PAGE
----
To describe the evolution of accounts receivable (AR) and accounts payable (AP) functions and the value of automation, Ted Tekippe, head of payment strategy and operations at Scrypt, uses the analogy of GPS functions for drivers.
It used to be that drivers would get a map book, flip to the index, look up the map pages and write down the directions. When early websites came along, people could use them to choose a route based on static information. Today, apps use real-time traffic data and crowdsourced data to select the best route and adjust it in real time.
“Each one of those steps was like an order-of-magnitude improvement in the process, and I think that’s happening now with automation in AR and AP functions,” Tekippe said.
Extending the Usefulness of Automation
Before automation started taking hold in AR and AP, a human had to look at every invoice, figure out if it was accurate, see if it had already been paid manually, enter it into a ledger and find a checkbook and a stamp.
When early automation solutions entered the market, they streamlined some manual steps but still relied on static information.
“Scrypt is now using dynamic, broader data sets to dramatically improve the effectiveness and extend the usefulness of automation,” Tekippe said. “It pulls in data from related sources and underlying algorithms are adaptive and learn from experience to continually improve process efficiency and reduce the need for human intervention.”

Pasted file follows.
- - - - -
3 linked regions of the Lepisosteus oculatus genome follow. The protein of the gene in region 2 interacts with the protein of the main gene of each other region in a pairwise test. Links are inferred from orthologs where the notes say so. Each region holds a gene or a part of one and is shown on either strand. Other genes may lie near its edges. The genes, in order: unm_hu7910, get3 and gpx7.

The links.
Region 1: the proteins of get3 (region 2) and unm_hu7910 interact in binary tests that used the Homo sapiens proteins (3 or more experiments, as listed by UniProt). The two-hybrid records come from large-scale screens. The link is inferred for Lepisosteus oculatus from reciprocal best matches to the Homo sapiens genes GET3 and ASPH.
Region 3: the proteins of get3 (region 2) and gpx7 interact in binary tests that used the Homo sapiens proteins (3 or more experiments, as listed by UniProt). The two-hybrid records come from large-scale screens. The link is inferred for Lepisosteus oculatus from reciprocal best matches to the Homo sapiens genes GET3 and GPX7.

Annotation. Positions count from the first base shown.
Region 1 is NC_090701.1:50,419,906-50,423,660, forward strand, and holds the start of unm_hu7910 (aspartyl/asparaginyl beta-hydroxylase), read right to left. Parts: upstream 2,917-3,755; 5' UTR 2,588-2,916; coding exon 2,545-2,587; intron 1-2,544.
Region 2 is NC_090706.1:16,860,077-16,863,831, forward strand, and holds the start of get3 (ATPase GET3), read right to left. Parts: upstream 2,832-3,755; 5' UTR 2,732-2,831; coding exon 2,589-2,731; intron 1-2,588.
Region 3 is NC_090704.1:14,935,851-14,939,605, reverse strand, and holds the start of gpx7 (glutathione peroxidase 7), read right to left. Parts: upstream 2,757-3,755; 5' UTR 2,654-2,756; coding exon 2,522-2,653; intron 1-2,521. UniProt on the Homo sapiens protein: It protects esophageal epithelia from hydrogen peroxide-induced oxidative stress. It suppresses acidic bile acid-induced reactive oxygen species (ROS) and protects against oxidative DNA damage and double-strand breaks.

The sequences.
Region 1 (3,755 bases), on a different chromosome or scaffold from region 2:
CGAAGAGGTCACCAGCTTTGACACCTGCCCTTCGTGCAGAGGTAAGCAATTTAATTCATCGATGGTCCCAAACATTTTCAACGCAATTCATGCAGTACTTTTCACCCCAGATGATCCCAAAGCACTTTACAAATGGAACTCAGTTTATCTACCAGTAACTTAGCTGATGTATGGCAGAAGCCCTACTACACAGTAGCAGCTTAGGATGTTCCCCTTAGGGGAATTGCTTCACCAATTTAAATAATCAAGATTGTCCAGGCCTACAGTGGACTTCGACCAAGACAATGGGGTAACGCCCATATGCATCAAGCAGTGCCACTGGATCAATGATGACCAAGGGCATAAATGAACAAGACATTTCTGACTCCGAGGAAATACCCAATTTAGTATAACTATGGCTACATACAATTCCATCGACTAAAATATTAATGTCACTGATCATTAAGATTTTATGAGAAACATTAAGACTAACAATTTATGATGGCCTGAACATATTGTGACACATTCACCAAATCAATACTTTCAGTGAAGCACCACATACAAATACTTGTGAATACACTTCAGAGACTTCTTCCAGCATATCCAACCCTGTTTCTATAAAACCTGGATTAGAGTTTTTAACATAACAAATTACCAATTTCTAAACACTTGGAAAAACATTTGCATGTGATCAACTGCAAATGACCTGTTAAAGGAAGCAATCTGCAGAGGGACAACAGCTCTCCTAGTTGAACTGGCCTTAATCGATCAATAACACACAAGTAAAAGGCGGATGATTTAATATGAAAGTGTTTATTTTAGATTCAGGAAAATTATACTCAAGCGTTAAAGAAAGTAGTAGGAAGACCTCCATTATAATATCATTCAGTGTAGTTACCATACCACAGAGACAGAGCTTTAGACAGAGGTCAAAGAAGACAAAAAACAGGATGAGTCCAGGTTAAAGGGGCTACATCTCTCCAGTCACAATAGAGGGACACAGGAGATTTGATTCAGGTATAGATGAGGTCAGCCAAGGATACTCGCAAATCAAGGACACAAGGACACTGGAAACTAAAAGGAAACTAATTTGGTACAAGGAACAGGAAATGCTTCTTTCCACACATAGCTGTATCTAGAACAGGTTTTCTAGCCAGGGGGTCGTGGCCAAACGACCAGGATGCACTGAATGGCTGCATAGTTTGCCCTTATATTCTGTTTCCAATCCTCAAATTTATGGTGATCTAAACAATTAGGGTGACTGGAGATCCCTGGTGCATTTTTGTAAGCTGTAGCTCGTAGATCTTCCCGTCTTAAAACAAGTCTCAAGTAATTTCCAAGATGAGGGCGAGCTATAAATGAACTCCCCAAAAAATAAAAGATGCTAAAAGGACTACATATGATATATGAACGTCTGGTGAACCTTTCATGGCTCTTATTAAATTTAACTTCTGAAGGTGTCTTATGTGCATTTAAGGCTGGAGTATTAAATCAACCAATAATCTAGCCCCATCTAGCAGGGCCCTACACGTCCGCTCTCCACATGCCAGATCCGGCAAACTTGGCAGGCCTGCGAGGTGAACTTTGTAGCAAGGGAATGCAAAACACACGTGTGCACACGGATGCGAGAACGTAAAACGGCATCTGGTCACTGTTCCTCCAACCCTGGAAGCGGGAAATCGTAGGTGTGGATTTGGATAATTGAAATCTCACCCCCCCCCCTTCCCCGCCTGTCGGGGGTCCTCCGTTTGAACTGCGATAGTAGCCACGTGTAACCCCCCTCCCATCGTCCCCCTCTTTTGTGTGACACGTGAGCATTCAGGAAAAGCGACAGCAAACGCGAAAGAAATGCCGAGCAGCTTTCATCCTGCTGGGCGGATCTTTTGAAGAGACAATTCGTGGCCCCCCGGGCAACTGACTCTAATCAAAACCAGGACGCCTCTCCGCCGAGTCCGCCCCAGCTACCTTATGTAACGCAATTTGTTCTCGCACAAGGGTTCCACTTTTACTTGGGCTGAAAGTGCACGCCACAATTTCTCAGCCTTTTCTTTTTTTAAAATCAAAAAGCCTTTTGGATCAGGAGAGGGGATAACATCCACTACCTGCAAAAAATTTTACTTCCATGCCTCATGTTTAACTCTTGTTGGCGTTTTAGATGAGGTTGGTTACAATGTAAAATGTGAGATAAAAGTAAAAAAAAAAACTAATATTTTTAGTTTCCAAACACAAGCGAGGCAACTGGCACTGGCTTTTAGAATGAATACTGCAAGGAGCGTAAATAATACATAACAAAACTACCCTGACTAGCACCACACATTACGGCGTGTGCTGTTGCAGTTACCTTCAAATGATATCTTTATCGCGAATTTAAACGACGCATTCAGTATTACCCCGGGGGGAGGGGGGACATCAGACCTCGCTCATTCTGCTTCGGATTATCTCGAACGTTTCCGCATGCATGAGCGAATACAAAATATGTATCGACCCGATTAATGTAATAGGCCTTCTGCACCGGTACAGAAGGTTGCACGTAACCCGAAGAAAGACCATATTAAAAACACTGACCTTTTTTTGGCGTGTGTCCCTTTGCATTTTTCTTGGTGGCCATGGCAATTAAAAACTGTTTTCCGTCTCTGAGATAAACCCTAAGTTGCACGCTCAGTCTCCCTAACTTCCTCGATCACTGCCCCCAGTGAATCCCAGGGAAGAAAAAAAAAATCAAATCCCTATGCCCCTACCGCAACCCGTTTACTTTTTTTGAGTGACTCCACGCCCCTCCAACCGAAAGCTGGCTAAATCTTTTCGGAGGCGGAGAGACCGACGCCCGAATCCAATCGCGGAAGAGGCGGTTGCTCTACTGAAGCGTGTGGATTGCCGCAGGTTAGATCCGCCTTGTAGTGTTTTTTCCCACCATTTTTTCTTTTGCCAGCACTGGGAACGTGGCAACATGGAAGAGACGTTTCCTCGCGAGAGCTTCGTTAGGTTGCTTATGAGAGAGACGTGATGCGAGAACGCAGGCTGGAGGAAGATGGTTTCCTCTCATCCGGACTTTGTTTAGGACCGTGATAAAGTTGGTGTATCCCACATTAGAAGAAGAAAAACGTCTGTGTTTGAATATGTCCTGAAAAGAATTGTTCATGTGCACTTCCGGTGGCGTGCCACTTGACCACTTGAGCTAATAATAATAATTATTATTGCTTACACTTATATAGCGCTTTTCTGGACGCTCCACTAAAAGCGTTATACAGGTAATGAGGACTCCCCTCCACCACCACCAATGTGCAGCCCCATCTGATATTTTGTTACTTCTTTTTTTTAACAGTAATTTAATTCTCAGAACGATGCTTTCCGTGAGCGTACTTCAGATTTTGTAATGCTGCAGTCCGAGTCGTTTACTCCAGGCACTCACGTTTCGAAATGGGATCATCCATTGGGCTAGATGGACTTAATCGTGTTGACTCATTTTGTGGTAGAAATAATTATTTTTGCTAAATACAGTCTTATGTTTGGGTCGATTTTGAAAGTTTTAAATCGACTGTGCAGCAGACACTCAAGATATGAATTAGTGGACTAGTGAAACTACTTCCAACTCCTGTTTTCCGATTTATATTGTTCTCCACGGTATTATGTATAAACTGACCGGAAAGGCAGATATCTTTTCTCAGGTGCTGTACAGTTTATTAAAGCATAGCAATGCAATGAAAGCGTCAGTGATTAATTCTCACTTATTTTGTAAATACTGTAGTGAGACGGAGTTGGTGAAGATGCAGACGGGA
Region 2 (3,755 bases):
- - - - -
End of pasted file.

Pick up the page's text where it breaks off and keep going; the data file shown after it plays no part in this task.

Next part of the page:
“At Scrypt, we are building the future of payables automation to include the adoption and evolution of solutions based on cognitive automation and the advent of intelligent cash-flow platforms,” Tekippe continued. “I think it’s going to be really exciting to see how this landscape evolves, but I think the technology is already here and there’s an opportunity for companies to really take advantage of it today.”
Surveying the Applications of Cognitive Automation
Traditional automation, now referred to as robotic process automation (RPA), does away with manual tasks — for instance, reading an invoice number off a piece of paper and typing it into a field in an enterprise resource planning (ERP) system.
However, cognitive automation combines automation with artificial intelligence (AI) and machine learning (ML).
“Cognitive automation goes beyond this into judgment-based decision-making,” Tekippe said. “In some ways, it tries to mimic the human thought process in figuring out what to do.”
For example, it might look at an invoice and decide which of a client’s subsidiaries, general ledger accounts or project codes to associate it with. To do this, cognitive automation takes its cues from previous invoices and payment history, along with other contextual information off the invoice itself, such as client IDs or reference numbers.
“And, perhaps most importantly, it can learn from the outcome so it can operate more efficiently and/or avoid errors in the future,” Tekippe said.
Leveraging Intelligent Cash Flow Management
Scrypt is paving the way for the adoption of cognitive automation within treasury management solutions. With real practical utility and value, people managing treasury functions will grow more comfortable with ML-based solutions.
They will also find that it could help bolster relationships with vendors and customers, Tekippe said. Credit functions could benefit, too.
Taking all of that into account, it isn’t hard to imagine a future where companies leverage an intelligent cash flow management platform for B2B payments. This could, for example, automatically maximize early payment discounts from vendors or automatically adjust credit terms, discounts or terms for late payments from customers.
“Then you can take the resources that you used to have invested in high-touch human intervention and redeploy those resources elsewhere,” Tekippe said. “There’s other, more interesting and strategic work that those employees can be doing.”